Friday, October 22, 2010

On Internationalisation, Global Workforce Selection, and Fish Tanks

On Internationalisation, Global Workforce Selection, and Fish Tanks

Sorry to hear of your negative experience with what appears to be a failed attempt to engage cross-cultural bridging without representational dimensions of quantitative differences in cultures as exemplified by Geert Hofstede's cultural dimensions model. Yes he is a white man.You would not be the only Asian to consider the comparable usefulness of variations in cultural values to be fairly limited in scope as Ha-Joon Chang demonstrates in Bad Samaritans: The Myth of Free Trade and The Secret History of Capitalism (2007). He reviews history to exemplify that cultures change and that for example barely a hundred years ago most literature published among formerly imperialist nations considered Japanese and Germans to be lazy, untrustworthy and disreputable. However it is perhaps white man's nature to seek categorize differently from that of the Asian.

Another book which appeals to me in terms of international perspectives is perennially The Geography of Thought (2003) by Richard Nisbett. My Korean students often react strongly to the idea that Canadians and Koreans might perceive a picture of a fish tank much differently.

However there is a lot of evidence out there to suggest that most multinational corporations have carefully selected their global-local employees and often discover their inter-cultural gaffs only when it costs them millions to billions of dollars in lost revenue. Employee selection among global companies is often according to highly specific cultural values selecting among individuals whose results in various HR competitive tests, interviews and performance reviews best support the mission and vision or values of their own corporate organisations. As a result these workers may often reflect greater similarities in terms of values across cultures than within them. Singapore would appear to be an Asian nation which provides opportunities for like-minded but culturally dissimilar people to innovate and create new opportunities based upon shared vision and mission whether on a corporate or multicultural level.

I agree that a key function of human resources needs to be geared towards cross-cultural inclusiveness however much of the research I have read in international HR functions suggest that best practices are often few and far between especially in recent efforts among nations like Canada for example to integrate needed new medical professionals from abroad. There is also a large body of evidence to suggest that many equal opportunity programs do not account for quality of skills or experience among selection practices which place priority on addressing disparity in proportional representation among various cultural or ethnic groups alone which often appear to leave the suitability of a white male candidate dead last. As well there is a dawning reality in Canada that the universities and researchers themselves appear to be facing similar increased selectivity among funding agencies for more calculated and commercially viable results generated from tax-payer funded programs. This would accord with what we are witnessing in Australia. Would increases in claims of academic misconduct not also be possibly tied to decreases in funding resources? Through increased equal opportunity would such claims of misconduct then not possibly be proportionally represented among perceived minorities and other special interests formerly under-represented?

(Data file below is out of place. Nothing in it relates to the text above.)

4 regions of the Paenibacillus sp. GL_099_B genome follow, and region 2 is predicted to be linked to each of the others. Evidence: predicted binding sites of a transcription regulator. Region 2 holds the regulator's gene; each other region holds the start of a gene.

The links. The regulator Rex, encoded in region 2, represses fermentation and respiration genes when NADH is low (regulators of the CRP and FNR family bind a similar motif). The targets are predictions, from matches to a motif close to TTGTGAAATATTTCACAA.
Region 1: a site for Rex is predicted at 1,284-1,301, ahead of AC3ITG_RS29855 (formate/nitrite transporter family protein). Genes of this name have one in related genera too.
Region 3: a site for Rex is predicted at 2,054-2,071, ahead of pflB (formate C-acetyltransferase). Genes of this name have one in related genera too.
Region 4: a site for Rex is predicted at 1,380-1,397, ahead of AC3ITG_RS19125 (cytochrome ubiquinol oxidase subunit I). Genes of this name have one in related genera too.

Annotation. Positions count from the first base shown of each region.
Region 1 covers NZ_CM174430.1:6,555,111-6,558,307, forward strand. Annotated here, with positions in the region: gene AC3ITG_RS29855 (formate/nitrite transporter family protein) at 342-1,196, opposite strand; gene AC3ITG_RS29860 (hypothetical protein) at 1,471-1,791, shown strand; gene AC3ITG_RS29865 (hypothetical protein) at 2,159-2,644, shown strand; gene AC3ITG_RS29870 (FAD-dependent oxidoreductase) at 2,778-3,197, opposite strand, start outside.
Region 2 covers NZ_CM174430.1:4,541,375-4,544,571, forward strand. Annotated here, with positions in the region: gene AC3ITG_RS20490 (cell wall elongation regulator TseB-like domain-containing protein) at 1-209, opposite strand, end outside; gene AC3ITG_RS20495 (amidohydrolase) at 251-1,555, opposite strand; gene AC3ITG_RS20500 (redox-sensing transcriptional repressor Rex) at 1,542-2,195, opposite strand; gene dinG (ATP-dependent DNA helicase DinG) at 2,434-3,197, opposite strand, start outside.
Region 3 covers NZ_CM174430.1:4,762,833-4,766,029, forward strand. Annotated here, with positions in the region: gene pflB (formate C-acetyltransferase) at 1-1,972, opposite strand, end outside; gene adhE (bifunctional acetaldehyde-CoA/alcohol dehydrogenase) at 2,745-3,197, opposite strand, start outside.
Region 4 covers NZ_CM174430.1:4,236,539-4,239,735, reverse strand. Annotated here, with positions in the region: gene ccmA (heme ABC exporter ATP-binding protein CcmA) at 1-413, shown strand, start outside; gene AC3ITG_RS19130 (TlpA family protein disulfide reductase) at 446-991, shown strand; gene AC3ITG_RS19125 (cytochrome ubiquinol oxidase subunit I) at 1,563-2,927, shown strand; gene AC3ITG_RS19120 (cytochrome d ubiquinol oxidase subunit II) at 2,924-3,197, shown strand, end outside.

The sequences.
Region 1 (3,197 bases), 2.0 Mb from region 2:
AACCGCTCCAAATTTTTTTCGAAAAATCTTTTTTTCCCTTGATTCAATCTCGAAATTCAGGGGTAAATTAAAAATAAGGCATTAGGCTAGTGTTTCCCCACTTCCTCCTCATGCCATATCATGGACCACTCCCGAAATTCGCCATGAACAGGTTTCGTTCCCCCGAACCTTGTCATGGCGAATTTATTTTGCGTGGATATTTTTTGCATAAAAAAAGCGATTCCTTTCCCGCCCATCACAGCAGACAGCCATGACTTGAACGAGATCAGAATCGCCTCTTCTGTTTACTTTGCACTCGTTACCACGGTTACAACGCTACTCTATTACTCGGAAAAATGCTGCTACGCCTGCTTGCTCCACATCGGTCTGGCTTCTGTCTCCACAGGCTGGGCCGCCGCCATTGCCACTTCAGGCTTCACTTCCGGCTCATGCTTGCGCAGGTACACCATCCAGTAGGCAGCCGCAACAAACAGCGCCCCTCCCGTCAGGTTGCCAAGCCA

Canada: "Lagging innovation leads feds to launch review into R & D," The Vancouver Sun, October 13, 2010

We have already learned an incredible amount in the course of these studies of the challenging nature of even simply increasing domestic collaboration alone. Just adding an international dimension to the course of innovation results in research can only magnify and highlight inherent weaknesses in systemic ineffective or inefficient management of research funding, accounting and reporting which already exist in national innovation systems around the world.

I am sure Singapore does have much to teach the rest of the world in terms of ensuring smooth successful collaboration results among multicultural groups and participants.

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